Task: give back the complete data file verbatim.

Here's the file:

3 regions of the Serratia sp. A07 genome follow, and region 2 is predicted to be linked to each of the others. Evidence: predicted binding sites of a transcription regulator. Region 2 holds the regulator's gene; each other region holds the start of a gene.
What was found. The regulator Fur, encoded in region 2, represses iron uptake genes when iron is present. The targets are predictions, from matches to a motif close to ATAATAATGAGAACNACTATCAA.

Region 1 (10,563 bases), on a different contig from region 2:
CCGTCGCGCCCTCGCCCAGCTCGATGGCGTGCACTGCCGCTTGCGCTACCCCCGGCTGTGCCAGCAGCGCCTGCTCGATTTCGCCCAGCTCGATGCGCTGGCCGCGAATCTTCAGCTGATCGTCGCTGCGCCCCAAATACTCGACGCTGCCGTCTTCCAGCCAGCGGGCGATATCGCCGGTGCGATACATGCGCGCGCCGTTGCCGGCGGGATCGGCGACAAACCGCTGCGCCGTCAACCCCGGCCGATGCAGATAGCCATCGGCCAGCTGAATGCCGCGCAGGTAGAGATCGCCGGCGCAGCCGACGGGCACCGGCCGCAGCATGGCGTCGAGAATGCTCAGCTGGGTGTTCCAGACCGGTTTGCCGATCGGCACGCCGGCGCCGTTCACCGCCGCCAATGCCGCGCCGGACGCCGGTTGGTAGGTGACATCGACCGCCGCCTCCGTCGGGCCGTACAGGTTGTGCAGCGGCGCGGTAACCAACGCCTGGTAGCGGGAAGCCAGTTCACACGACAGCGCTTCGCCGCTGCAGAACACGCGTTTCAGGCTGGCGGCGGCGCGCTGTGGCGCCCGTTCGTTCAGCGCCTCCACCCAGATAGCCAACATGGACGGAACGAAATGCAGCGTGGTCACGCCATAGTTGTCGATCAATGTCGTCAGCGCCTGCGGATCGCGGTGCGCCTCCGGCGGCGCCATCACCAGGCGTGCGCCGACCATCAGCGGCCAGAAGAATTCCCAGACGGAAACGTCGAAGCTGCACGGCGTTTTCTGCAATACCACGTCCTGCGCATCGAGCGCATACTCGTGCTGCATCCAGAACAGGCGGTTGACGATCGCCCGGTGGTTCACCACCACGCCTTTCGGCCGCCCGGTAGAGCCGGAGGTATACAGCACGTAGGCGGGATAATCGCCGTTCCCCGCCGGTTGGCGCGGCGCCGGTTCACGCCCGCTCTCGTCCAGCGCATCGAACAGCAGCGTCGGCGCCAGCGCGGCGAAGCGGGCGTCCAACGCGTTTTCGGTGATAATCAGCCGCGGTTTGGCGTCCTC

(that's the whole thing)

3 regions of the Serratia sp. A07 genome follow, and region 2 is predicted to be linked to each of the others. Evidence: predicted binding sites of a transcription regulator. Region 2 holds the regulator's gene; each other region holds the start of a gene.
What was found. The regulator Fur, encoded in region 2, represses iron uptake genes when iron is present. The targets are predictions, from matches to a motif close to ATAATAATGAGAACNACTATCAA.

Region 1 (10,563 bases), on a different contig from region 2:
CCGTCGCGCCCTCGCCCAGCTCGATGGCGTGCACTGCCGCTTGCGCTACCCCCGGCTGTGCCAGCAGCGCCTGCTCGATTTCGCCCAGCTCGATGCGCTGGCCGCGAATCTTCAGCTGATCGTCGCTGCGCCCCAAATACTCGACGCTGCCGTCTTCCAGCCAGCGGGCGATATCGCCGGTGCGATACATGCGCGCGCCGTTGCCGGCGGGATCGGCGACAAACCGCTGCGCCGTCAACCCCGGCCGATGCAGATAGCCATCGGCCAGCTGAATGCCGCGCAGGTAGAGATCGCCGGCGCAGCCGACGGGCACCGGCCGCAGCATGGCGTCGAGAATGCTCAGCTGGGTGTTCCAGACCGGTTTGCCGATCGGCACGCCGGCGCCGTTCACCGCCGCCAATGCCGCGCCGGACGCCGGTTGGTAGGTGACATCGACCGCCGCCTCCGTCGGGCCGTACAGGTTGTGCAGCGGCGCGGTAACCAACGCCTGGTAGCGGGAAGCCAGTTCACACGACAGCGCTTCGCCGCTGCAGAACACGCGTTTCAGGCTGGCGGCGGCGCGCTGTGGCGCCCGTTCGTTCAGCGCCTCCACCCAGATAGCCAACATGGACGGAACGAAATGCAGCGTGGTCACGCCATAGTTGTCGATCAATGTCGTCAGCGCCTGCGGATCGCGGTGCGCCTCCGGCGGCGCCATCACCAGGCGTGCGCCGACCATCAGCGGCCAGAAGAATTCCCAGACGGAAACGTCGAAGCTGCACGGCGTTTTCTGCAATACCACGTCCTGCGCATCGAGCGCATACTCGTGCTGCATCCAGAACAGGCGGTTGACGATCGCCCGGTGGTTCACCACCACGCCTTTCGGCCGCCCGGTAGAGCCGGAGGTATACAGCACGTAGGCGGGATAATCGCCGTTCCCCGCCGGTTGGCGCGGCGCCGGTTCACGCCCGCTCTCGTCCAGCGCATCGAACAGCAGCGTCGGCGCCAGCGCGGCGAAGCGGGCGTCCAACGCGTTTTCGGTGATAATCAGCCGCGGTTTGGCGTCCTC